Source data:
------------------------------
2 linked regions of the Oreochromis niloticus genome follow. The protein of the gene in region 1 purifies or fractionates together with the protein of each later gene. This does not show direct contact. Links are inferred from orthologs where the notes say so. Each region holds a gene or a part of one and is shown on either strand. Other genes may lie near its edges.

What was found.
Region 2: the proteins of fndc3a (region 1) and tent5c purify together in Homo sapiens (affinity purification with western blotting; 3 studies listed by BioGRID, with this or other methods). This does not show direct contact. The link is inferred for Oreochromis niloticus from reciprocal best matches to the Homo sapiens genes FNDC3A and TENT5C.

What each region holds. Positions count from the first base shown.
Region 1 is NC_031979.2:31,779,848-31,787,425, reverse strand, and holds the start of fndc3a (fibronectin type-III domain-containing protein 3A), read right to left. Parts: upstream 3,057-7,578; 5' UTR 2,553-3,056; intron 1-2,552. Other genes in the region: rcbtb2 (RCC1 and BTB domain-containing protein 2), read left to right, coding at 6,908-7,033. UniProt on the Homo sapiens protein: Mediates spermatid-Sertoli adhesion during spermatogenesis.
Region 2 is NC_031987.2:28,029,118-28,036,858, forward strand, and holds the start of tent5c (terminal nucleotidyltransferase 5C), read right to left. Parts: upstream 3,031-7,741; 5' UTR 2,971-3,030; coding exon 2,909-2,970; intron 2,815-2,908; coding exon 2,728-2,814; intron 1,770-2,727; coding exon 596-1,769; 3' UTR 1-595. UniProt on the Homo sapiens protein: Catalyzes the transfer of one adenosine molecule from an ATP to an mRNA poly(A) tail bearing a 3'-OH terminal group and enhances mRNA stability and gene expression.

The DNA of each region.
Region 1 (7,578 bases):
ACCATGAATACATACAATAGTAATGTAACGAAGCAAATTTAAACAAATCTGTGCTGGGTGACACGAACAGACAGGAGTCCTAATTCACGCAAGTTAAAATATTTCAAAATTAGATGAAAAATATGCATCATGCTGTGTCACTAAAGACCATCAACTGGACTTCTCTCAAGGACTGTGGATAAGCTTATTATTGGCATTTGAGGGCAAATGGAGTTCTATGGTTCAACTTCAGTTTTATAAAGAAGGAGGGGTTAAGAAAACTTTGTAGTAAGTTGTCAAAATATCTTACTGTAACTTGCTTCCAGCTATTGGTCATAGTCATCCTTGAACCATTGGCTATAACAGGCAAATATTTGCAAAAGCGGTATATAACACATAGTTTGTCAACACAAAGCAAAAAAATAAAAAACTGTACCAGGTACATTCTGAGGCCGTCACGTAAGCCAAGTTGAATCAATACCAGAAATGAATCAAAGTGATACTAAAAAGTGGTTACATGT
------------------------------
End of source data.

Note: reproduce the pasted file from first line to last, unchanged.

2 linked regions of the Oreochromis niloticus genome follow. The protein of the gene in region 1 purifies or fractionates together with the protein of each later gene. This does not show direct contact. Links are inferred from orthologs where the notes say so. Each region holds a gene or a part of one and is shown on either strand. Other genes may lie near its edges.

What was found.
Region 2: the proteins of fndc3a (region 1) and tent5c purify together in Homo sapiens (affinity purification with western blotting; 3 studies listed by BioGRID, with this or other methods). This does not show direct contact. The link is inferred for Oreochromis niloticus from reciprocal best matches to the Homo sapiens genes FNDC3A and TENT5C.

What each region holds. Positions count from the first base shown.
Region 1 is NC_031979.2:31,779,848-31,787,425, reverse strand, and holds the start of fndc3a (fibronectin type-III domain-containing protein 3A), read right to left. Parts: upstream 3,057-7,578; 5' UTR 2,553-3,056; intron 1-2,552. Other genes in the region: rcbtb2 (RCC1 and BTB domain-containing protein 2), read left to right, coding at 6,908-7,033. UniProt on the Homo sapiens protein: Mediates spermatid-Sertoli adhesion during spermatogenesis.
Region 2 is NC_031987.2:28,029,118-28,036,858, forward strand, and holds the start of tent5c (terminal nucleotidyltransferase 5C), read right to left. Parts: upstream 3,031-7,741; 5' UTR 2,971-3,030; coding exon 2,909-2,970; intron 2,815-2,908; coding exon 2,728-2,814; intron 1,770-2,727; coding exon 596-1,769; 3' UTR 1-595. UniProt on the Homo sapiens protein: Catalyzes the transfer of one adenosine molecule from an ATP to an mRNA poly(A) tail bearing a 3'-OH terminal group and enhances mRNA stability and gene expression.

The DNA of each region.
Region 1 (7,578 bases):
ACCATGAATACATACAATAGTAATGTAACGAAGCAAATTTAAACAAATCTGTGCTGGGTGACACGAACAGACAGGAGTCCTAATTCACGCAAGTTAAAATATTTCAAAATTAGATGAAAAATATGCATCATGCTGTGTCACTAAAGACCATCAACTGGACTTCTCTCAAGGACTGTGGATAAGCTTATTATTGGCATTTGAGGGCAAATGGAGTTCTATGGTTCAACTTCAGTTTTATAAAGAAGGAGGGGTTAAGAAAACTTTGTAGTAAGTTGTCAAAATATCTTACTGTAACTTGCTTCCAGCTATTGGTCATAGTCATCCTTGAACCATTGGCTATAACAGGCAAATATTTGCAAAAGCGGTATATAACACATAGTTTGTCAACACAAAGCAAAAAAATAAAAAACTGTACCAGGTACATTCTGAGGCCGTCACGTAAGCCAAGTTGAATCAATACCAGAAATGAATCAAAGTGATACTAAAAAGTGGTTACATGT